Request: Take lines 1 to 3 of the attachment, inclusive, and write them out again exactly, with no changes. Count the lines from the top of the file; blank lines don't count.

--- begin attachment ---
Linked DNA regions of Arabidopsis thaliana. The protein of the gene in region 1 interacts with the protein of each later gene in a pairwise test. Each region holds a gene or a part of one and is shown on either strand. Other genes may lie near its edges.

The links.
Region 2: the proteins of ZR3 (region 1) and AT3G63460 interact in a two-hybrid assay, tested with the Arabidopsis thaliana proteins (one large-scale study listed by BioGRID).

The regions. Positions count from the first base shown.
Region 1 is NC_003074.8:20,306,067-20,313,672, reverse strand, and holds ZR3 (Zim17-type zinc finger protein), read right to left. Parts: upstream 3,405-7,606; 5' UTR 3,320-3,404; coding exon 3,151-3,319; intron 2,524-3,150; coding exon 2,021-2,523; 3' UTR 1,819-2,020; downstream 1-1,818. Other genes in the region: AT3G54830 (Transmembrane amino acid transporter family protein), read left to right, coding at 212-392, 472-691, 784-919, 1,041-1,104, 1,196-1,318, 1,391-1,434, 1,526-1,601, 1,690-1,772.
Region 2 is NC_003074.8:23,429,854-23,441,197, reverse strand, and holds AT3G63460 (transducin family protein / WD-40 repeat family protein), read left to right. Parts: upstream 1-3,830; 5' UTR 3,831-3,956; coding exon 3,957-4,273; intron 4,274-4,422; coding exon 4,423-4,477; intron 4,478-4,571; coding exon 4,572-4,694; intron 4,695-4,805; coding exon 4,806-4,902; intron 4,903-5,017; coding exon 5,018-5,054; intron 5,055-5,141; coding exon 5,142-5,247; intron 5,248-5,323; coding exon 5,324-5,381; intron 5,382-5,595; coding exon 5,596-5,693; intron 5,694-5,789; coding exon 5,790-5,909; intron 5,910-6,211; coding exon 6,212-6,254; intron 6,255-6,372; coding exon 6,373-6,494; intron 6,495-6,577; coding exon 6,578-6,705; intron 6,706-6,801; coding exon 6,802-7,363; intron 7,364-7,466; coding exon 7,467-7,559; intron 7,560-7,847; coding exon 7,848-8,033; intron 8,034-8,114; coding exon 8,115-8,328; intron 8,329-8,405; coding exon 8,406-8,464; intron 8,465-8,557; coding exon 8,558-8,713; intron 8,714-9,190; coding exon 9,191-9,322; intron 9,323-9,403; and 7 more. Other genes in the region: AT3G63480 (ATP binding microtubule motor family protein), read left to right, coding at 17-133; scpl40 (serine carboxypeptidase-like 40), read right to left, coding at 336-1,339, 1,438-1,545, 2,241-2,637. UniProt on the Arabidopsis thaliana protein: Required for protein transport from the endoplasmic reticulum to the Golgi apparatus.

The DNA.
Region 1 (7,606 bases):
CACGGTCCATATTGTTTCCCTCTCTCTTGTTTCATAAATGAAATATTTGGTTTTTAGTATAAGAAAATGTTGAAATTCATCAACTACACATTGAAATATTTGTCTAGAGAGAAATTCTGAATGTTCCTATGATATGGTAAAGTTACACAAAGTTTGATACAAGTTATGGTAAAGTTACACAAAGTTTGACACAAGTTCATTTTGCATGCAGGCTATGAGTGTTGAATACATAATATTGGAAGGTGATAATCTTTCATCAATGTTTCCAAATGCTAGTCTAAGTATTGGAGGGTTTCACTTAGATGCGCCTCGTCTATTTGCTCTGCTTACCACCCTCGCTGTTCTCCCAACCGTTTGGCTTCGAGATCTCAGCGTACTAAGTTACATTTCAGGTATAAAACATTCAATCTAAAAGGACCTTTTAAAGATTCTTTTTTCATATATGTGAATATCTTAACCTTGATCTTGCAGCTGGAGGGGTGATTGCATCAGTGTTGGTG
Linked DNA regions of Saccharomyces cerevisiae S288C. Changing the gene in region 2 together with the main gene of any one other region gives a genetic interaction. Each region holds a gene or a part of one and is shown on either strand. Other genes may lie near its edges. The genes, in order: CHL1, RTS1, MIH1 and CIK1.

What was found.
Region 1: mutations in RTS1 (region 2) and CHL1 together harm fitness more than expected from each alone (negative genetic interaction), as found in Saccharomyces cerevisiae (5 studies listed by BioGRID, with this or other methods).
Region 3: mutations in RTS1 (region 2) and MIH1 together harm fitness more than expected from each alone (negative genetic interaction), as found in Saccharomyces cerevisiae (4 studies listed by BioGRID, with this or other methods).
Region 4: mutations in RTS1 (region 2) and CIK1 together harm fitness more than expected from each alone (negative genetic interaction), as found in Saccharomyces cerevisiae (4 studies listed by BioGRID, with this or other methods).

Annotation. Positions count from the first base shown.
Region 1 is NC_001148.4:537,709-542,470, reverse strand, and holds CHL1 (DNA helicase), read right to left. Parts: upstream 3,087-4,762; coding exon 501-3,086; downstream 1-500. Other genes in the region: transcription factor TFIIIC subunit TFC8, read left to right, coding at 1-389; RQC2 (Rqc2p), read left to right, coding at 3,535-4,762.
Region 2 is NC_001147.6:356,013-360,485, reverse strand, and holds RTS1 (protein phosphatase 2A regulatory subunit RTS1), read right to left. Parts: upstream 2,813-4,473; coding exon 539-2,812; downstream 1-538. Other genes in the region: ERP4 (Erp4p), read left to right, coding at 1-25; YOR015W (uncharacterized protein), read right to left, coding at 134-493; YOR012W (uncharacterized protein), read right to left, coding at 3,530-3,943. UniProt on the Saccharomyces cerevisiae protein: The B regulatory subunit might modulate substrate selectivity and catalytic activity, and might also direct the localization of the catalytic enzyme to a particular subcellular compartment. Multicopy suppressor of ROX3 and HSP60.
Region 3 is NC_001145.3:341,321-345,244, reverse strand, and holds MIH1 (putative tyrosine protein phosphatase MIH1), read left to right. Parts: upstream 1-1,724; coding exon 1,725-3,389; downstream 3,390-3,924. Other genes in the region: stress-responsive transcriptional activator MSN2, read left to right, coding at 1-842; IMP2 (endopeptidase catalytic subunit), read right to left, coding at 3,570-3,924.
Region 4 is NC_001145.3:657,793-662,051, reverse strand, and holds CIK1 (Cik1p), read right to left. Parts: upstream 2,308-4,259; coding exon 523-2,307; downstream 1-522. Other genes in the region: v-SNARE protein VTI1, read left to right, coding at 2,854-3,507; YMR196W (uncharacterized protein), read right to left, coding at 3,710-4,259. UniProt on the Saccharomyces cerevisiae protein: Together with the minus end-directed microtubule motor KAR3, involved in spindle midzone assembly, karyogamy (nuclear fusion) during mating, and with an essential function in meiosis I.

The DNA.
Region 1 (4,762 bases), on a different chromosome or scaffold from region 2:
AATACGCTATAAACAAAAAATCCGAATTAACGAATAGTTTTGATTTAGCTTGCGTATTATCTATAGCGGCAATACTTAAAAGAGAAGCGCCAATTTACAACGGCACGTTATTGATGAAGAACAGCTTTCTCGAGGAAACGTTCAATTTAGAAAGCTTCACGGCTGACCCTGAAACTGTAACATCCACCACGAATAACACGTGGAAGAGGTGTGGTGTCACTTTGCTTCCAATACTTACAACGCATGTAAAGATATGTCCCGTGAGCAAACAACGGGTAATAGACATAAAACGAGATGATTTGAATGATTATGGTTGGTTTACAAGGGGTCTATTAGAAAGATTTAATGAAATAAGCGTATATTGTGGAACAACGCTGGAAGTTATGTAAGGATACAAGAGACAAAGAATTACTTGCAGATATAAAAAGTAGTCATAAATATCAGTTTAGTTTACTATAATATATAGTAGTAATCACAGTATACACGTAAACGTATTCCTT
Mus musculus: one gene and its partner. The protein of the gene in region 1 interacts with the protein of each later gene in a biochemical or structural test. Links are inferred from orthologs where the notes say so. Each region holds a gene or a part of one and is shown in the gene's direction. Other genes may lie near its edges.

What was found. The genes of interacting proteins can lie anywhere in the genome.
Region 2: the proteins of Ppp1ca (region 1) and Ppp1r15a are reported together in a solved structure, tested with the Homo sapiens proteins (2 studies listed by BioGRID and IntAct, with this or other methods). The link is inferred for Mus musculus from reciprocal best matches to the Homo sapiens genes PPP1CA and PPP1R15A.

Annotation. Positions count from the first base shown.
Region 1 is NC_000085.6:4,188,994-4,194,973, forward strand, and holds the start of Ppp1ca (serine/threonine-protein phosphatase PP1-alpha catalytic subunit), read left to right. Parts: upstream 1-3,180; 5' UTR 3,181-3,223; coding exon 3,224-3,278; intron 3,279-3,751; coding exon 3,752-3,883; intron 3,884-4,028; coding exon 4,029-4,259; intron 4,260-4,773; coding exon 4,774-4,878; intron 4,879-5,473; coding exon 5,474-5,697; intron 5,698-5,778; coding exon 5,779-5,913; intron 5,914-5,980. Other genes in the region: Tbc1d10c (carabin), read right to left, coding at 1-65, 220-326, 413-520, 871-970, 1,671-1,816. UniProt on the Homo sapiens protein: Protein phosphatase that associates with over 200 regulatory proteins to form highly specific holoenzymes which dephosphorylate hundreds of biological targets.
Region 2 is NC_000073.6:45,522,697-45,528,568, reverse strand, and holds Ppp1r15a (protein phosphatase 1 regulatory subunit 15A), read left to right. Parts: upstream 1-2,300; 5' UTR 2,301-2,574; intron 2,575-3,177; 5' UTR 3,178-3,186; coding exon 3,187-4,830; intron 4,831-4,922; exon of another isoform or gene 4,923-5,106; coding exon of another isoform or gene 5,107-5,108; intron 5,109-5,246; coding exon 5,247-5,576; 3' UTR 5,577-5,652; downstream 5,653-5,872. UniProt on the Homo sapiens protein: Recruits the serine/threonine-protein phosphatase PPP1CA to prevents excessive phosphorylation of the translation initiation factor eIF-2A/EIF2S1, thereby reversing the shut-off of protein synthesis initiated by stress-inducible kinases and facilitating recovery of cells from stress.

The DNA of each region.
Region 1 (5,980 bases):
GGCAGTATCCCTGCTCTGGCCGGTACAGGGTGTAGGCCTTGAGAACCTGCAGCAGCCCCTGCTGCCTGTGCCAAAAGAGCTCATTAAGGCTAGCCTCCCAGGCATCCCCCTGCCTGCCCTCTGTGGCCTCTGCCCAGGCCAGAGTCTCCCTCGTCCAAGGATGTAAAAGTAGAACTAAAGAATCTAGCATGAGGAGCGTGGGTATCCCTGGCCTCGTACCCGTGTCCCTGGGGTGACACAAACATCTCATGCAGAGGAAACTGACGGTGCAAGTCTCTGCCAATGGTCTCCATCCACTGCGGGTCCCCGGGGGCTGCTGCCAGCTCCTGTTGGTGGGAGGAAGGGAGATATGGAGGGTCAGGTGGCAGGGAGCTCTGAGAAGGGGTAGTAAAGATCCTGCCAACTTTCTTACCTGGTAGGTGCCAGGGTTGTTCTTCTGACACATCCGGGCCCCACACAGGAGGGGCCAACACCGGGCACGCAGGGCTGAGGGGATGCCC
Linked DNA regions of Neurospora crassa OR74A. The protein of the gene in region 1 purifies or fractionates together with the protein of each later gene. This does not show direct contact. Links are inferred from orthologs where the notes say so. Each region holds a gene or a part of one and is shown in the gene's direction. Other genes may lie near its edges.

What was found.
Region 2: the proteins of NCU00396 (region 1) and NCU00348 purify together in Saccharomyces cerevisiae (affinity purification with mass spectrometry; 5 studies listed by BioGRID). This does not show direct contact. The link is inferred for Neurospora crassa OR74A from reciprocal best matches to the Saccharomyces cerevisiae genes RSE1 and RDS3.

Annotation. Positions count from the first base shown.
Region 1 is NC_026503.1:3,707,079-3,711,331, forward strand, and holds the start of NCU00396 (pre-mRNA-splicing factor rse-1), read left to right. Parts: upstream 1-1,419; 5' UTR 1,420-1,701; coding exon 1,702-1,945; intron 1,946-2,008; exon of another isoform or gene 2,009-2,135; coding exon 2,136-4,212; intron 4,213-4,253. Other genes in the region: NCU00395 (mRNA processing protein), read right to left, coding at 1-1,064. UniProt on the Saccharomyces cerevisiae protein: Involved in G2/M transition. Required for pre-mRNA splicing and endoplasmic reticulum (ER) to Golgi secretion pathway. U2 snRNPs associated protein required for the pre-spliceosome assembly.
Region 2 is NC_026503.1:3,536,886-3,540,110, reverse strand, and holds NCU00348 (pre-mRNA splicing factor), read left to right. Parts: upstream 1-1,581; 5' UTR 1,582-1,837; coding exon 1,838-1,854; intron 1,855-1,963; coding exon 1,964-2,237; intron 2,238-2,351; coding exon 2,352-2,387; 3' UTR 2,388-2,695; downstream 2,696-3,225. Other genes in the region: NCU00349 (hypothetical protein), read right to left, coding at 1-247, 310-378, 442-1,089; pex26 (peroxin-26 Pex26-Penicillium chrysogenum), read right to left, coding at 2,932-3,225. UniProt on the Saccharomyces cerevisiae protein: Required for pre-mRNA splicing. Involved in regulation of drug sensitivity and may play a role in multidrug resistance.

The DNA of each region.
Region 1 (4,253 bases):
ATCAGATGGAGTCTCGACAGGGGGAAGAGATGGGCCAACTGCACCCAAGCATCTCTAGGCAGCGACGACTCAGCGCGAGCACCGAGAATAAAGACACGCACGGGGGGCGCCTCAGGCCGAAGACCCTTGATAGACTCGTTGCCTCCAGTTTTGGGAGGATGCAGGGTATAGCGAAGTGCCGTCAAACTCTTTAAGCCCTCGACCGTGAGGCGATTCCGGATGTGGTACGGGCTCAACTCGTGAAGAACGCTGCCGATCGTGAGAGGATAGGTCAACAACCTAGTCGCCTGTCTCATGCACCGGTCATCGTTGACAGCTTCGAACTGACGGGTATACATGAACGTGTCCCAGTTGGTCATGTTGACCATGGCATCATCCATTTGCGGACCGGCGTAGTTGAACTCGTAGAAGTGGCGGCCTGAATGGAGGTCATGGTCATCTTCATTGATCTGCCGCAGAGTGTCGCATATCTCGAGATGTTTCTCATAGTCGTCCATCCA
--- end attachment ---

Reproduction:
Linked DNA regions of Arabidopsis thaliana. The protein of the gene in region 1 interacts with the protein of each later gene in a pairwise test. Each region holds a gene or a part of one and is shown on either strand. Other genes may lie near its edges.

The links.
Region 2: the proteins of ZR3 (region 1) and AT3G63460 interact in a two-hybrid assay, tested with the Arabidopsis thaliana proteins (one large-scale study listed by BioGRID).